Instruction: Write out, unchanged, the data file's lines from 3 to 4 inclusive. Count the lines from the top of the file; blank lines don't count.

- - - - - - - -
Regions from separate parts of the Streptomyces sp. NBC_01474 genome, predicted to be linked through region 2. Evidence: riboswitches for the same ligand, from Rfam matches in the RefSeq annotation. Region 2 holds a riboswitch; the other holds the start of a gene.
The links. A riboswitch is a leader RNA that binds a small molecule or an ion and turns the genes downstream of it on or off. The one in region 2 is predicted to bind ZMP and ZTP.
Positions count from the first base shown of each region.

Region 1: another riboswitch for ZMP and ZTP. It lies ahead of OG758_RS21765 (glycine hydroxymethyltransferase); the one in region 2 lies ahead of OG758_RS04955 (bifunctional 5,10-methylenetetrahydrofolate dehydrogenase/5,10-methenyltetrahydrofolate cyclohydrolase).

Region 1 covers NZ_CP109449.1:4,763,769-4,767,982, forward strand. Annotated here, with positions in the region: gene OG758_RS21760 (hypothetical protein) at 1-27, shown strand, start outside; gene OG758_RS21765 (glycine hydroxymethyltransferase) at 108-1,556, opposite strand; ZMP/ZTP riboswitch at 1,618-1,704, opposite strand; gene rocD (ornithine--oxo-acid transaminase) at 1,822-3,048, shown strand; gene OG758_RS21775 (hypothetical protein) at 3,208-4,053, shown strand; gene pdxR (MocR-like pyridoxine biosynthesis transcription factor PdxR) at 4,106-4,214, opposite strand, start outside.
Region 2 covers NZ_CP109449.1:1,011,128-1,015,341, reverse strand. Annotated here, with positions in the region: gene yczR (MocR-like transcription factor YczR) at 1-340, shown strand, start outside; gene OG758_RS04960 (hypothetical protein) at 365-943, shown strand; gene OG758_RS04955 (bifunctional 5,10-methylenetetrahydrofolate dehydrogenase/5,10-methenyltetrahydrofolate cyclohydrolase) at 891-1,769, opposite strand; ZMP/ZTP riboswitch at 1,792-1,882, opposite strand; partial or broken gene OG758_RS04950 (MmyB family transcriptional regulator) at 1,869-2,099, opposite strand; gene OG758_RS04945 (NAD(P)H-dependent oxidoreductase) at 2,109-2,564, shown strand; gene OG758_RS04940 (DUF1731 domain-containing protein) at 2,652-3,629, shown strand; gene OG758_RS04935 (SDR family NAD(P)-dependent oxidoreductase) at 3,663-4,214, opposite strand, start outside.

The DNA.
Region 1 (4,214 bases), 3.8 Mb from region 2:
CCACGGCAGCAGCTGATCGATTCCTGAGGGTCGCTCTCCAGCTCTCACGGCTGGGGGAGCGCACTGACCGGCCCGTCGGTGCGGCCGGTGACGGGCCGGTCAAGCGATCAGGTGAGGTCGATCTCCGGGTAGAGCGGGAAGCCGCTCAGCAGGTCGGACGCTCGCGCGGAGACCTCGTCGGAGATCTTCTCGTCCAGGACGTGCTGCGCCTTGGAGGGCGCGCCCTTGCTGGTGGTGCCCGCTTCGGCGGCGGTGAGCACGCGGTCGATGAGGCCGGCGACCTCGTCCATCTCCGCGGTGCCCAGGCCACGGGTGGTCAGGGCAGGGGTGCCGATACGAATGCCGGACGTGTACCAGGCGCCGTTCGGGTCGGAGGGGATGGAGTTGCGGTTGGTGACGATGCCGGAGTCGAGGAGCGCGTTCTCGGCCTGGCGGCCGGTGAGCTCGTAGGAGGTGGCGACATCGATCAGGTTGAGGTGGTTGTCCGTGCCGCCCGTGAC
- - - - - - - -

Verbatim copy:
Positions count from the first base shown of each region.

Region 1: another riboswitch for ZMP and ZTP. It lies ahead of OG758_RS21765 (glycine hydroxymethyltransferase); the one in region 2 lies ahead of OG758_RS04955 (bifunctional 5,10-methylenetetrahydrofolate dehydrogenase/5,10-methenyltetrahydrofolate cyclohydrolase).